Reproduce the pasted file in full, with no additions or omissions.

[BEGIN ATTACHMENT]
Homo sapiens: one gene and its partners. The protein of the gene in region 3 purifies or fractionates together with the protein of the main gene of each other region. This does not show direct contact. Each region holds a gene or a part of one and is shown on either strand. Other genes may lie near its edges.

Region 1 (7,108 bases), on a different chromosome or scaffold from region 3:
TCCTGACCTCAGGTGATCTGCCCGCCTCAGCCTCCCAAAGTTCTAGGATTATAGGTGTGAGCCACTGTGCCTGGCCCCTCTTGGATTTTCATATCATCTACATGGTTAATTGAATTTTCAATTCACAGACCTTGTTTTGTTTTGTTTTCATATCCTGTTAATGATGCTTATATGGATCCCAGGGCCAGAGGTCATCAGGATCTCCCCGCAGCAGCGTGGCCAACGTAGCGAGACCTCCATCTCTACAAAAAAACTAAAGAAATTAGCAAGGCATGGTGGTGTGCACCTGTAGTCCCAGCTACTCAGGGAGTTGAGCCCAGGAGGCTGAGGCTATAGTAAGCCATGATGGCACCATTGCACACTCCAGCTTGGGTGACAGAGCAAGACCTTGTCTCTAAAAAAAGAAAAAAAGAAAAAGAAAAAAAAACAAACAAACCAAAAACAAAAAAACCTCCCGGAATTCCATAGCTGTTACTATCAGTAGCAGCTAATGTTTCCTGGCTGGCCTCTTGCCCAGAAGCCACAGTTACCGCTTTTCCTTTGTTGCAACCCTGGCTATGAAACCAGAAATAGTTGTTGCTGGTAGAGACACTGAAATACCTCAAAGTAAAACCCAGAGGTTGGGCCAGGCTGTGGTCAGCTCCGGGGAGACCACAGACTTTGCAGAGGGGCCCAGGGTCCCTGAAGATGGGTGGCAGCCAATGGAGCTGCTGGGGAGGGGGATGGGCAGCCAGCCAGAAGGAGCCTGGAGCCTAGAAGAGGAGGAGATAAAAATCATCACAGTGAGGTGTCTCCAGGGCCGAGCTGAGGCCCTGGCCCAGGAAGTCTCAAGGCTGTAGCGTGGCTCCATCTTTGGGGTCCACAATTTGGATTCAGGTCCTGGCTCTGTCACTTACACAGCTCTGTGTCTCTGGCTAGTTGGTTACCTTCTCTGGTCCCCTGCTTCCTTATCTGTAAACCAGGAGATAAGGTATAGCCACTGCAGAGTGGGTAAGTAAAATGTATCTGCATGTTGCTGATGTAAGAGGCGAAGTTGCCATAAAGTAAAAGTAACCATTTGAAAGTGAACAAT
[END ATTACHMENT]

Homo sapiens: one gene and its partners. The protein of the gene in region 3 purifies or fractionates together with the protein of the main gene of each other region. This does not show direct contact. Each region holds a gene or a part of one and is shown on either strand. Other genes may lie near its edges.

Region 1 (7,108 bases), on a different chromosome or scaffold from region 3:
TCCTGACCTCAGGTGATCTGCCCGCCTCAGCCTCCCAAAGTTCTAGGATTATAGGTGTGAGCCACTGTGCCTGGCCCCTCTTGGATTTTCATATCATCTACATGGTTAATTGAATTTTCAATTCACAGACCTTGTTTTGTTTTGTTTTCATATCCTGTTAATGATGCTTATATGGATCCCAGGGCCAGAGGTCATCAGGATCTCCCCGCAGCAGCGTGGCCAACGTAGCGAGACCTCCATCTCTACAAAAAAACTAAAGAAATTAGCAAGGCATGGTGGTGTGCACCTGTAGTCCCAGCTACTCAGGGAGTTGAGCCCAGGAGGCTGAGGCTATAGTAAGCCATGATGGCACCATTGCACACTCCAGCTTGGGTGACAGAGCAAGACCTTGTCTCTAAAAAAAGAAAAAAAGAAAAAGAAAAAAAAACAAACAAACCAAAAACAAAAAAACCTCCCGGAATTCCATAGCTGTTACTATCAGTAGCAGCTAATGTTTCCTGGCTGGCCTCTTGCCCAGAAGCCACAGTTACCGCTTTTCCTTTGTTGCAACCCTGGCTATGAAACCAGAAATAGTTGTTGCTGGTAGAGACACTGAAATACCTCAAAGTAAAACCCAGAGGTTGGGCCAGGCTGTGGTCAGCTCCGGGGAGACCACAGACTTTGCAGAGGGGCCCAGGGTCCCTGAAGATGGGTGGCAGCCAATGGAGCTGCTGGGGAGGGGGATGGGCAGCCAGCCAGAAGGAGCCTGGAGCCTAGAAGAGGAGGAGATAAAAATCATCACAGTGAGGTGTCTCCAGGGCCGAGCTGAGGCCCTGGCCCAGGAAGTCTCAAGGCTGTAGCGTGGCTCCATCTTTGGGGTCCACAATTTGGATTCAGGTCCTGGCTCTGTCACTTACACAGCTCTGTGTCTCTGGCTAGTTGGTTACCTTCTCTGGTCCCCTGCTTCCTTATCTGTAAACCAGGAGATAAGGTATAGCCACTGCAGAGTGGGTAAGTAAAATGTATCTGCATGTTGCTGATGTAAGAGGCGAAGTTGCCATAAAGTAAAAGTAACCATTTGAAAGTGAACAAT